Irish Water and the Fine Gael Environment Minister Eoghan Murphy are a disgrace. They are presiding over one of the most incompetent events in recent Irish history.
50,000 people in the surrounding area of Drogheda and East Meath have been left without water supplies for a week. If it were not for a huge voluntary effort, there would be a serious risk to human life and health.
The pipe, which burst in Drogheda, was over fifty years old. Last year, it burst and Irish Water knew there was a serious problem. But they did nothing and waited until it burst again.
Then, as water was spilling out, they sent to Belfast for a new piece of piping to be constructed.
Why, did they not order this spare part a year ago? Why have they done little to repair fifty-year-old infrastructure that is already creaking?
Eoghan Murphy says that ‘Irish Water is working well’ and does not see the problem.
So let’s spell it out.
Irish Water has been more interested in installing meters than in fixing pipes. They have spent over €600 million on a water metering programme and were projected to spend another €200 million.
Then, bizarrely, they ordered a type of meter that had to be replaced every five years. The replacement programme was scheduled to cost €50 million a year.
The long term purpose of Irish Water – before a mass movement of people power stopped them in their tracks – was to privatise the water supply and to follow the British example.
In order to do this they started to treat the people of Ireland as ‘customers’. But this involved another waste of money that should have been used to fix infrastructure.
Postage costs for bills were to cost €6 million a year. Legal costs were to run to €5 million. Call centre and debt agency costs were coming in at €54 million a year.
Then, there were the consultants. These managed to run up fees of €90 million.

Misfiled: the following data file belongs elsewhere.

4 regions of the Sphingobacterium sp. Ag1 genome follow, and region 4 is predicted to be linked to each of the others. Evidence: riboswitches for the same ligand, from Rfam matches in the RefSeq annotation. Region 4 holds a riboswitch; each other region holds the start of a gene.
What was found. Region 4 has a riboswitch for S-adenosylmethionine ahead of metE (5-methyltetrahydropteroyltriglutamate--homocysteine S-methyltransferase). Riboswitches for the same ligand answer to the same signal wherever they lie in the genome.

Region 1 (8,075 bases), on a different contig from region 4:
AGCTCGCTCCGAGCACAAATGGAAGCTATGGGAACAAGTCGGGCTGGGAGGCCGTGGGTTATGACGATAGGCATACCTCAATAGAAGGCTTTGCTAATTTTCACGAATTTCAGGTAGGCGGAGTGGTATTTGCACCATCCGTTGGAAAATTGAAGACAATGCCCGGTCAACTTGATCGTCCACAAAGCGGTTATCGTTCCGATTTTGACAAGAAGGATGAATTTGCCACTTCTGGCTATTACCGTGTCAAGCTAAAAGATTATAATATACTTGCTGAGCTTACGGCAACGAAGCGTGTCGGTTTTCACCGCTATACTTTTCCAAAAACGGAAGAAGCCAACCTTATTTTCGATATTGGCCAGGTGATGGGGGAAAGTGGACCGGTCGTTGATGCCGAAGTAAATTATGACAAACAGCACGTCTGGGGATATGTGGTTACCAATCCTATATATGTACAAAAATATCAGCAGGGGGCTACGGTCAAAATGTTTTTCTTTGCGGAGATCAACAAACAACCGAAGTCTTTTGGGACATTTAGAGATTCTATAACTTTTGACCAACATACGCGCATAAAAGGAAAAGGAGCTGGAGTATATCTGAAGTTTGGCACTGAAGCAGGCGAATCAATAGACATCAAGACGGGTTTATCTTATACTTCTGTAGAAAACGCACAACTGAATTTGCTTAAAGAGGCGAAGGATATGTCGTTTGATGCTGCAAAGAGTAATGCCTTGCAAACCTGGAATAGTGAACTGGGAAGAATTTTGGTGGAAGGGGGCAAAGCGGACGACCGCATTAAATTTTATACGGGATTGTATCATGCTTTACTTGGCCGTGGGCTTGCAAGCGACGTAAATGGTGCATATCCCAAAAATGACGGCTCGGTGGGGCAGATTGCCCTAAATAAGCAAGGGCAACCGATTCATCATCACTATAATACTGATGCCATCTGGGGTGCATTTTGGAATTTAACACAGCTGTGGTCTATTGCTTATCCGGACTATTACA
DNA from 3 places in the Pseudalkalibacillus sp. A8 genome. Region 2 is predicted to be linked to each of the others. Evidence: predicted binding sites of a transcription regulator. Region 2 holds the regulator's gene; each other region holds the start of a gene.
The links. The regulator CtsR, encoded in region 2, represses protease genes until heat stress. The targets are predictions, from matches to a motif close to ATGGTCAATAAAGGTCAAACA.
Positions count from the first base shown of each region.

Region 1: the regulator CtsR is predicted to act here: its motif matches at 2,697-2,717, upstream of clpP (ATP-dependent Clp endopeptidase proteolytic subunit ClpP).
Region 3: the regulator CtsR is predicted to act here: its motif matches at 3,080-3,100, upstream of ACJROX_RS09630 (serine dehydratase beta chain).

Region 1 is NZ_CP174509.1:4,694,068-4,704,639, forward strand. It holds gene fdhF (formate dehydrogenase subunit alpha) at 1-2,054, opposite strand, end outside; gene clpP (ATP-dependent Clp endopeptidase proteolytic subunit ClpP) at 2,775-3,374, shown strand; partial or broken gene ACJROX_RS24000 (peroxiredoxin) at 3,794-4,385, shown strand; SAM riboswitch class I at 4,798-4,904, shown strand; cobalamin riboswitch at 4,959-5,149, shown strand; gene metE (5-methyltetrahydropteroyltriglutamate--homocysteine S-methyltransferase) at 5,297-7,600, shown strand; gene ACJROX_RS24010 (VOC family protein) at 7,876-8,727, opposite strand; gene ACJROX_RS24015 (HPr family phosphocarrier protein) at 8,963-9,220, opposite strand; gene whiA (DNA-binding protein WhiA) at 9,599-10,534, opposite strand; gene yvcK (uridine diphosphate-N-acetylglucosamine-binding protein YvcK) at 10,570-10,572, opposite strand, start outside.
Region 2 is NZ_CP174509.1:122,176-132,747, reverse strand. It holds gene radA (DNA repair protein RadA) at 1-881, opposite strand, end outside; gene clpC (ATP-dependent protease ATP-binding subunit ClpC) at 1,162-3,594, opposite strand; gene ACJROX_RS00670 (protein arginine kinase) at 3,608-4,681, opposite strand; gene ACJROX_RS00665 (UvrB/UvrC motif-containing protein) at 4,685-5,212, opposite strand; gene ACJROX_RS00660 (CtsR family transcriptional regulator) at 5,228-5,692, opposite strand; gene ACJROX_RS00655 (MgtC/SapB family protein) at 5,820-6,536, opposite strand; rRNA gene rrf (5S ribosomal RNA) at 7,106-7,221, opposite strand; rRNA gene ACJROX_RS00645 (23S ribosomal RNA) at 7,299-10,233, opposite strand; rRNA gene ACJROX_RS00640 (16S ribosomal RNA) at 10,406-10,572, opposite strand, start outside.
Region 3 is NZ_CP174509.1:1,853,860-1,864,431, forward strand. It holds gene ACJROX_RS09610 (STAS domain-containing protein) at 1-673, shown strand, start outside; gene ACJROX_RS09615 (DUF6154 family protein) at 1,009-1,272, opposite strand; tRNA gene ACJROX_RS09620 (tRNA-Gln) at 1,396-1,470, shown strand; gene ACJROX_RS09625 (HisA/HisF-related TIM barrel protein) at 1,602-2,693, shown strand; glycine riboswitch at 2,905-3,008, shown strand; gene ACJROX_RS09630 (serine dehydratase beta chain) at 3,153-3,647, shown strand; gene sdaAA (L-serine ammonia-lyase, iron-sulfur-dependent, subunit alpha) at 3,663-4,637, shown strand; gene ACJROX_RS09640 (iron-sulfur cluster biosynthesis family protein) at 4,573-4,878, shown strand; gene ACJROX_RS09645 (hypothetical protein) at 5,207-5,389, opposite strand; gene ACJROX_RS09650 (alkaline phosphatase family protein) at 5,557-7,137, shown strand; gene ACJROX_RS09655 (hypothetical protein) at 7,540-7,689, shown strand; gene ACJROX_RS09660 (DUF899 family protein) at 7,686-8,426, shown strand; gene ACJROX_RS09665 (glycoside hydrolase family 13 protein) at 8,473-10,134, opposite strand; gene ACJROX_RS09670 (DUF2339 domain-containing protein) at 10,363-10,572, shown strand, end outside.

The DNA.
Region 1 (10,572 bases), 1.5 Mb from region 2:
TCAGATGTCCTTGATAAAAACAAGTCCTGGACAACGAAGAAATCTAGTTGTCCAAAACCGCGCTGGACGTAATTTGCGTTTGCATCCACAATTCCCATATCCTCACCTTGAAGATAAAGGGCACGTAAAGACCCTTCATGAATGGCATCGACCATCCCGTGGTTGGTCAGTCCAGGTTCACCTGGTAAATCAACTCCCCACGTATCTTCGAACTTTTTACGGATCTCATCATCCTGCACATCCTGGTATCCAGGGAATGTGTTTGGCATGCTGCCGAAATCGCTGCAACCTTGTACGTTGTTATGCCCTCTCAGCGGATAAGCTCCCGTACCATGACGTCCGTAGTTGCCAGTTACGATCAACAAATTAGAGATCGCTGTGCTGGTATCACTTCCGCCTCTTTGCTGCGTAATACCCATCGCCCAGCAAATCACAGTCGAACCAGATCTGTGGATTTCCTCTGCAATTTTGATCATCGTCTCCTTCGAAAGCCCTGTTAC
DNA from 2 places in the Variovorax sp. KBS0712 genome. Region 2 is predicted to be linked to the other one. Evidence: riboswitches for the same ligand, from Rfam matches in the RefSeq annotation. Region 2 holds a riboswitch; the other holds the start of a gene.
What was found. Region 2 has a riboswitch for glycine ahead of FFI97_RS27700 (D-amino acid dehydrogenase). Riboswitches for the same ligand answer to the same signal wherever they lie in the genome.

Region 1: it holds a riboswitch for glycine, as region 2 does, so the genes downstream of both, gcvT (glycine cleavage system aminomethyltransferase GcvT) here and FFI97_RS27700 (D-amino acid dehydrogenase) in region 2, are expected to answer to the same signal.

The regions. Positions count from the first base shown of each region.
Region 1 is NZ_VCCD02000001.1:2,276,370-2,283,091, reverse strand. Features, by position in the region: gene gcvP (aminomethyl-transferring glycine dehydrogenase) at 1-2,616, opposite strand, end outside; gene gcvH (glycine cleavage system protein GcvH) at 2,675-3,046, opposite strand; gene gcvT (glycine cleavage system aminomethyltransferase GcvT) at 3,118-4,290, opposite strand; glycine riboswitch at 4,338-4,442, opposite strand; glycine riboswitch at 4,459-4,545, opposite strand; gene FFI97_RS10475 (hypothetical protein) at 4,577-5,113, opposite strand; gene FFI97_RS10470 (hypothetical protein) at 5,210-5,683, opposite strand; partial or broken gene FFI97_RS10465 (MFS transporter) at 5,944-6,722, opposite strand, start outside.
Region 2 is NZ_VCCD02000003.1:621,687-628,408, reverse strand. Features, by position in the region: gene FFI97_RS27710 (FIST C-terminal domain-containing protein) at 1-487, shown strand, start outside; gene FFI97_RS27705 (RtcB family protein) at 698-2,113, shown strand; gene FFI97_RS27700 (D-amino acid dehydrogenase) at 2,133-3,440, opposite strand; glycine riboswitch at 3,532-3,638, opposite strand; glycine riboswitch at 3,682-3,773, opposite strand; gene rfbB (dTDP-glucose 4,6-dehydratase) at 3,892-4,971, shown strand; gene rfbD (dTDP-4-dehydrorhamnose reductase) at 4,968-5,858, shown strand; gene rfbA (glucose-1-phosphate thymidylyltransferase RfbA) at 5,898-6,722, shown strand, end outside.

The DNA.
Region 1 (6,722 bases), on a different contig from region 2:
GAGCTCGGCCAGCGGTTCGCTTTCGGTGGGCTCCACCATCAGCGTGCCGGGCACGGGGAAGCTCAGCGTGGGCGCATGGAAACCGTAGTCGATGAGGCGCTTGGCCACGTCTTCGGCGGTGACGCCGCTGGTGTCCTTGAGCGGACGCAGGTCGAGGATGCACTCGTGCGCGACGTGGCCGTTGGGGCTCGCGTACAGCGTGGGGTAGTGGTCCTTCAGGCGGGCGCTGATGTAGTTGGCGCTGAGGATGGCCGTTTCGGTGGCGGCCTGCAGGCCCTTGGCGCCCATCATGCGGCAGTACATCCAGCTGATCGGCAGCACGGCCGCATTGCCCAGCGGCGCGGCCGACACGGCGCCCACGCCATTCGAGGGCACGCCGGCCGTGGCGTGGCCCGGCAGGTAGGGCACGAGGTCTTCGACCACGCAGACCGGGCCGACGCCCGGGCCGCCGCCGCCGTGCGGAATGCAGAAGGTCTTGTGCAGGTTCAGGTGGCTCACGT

If the nearly €1 billion in metering and other costs had been invested in fixing faulty pipes, the Drogheda disaster would not have happened.
Irish Water is an agency with a mindset of resentment against a people who refused to pay water charges. They think that they can use crises like Drogheda to attack the Right2 Water movement. They are backed up by their allies in the mainstream media who now pretend that those who refused to pay charges are responsible for the lack of investment.
This is a blatant lie. The reality is that the state cut its investment in water supply from €435 million in 2011 to €296 million in 2014 – a 32 percent reduction. They wanted the people to fund that cut through new charges while they diverted public money into the ‘re-capitalisation of banks’.
We need to invest in water supplies and a number of steps are required
- Disband Irish Water and create a National Water Body that is focused on repairing the infrastructure.
- End all payments to metering companies and use the money for fixing pipes.
- Stop wasting public money helping Apple fight a case to prevent us getting hold of the €19 billion they owe. Take the money and invest it public works – like fixing water supplies.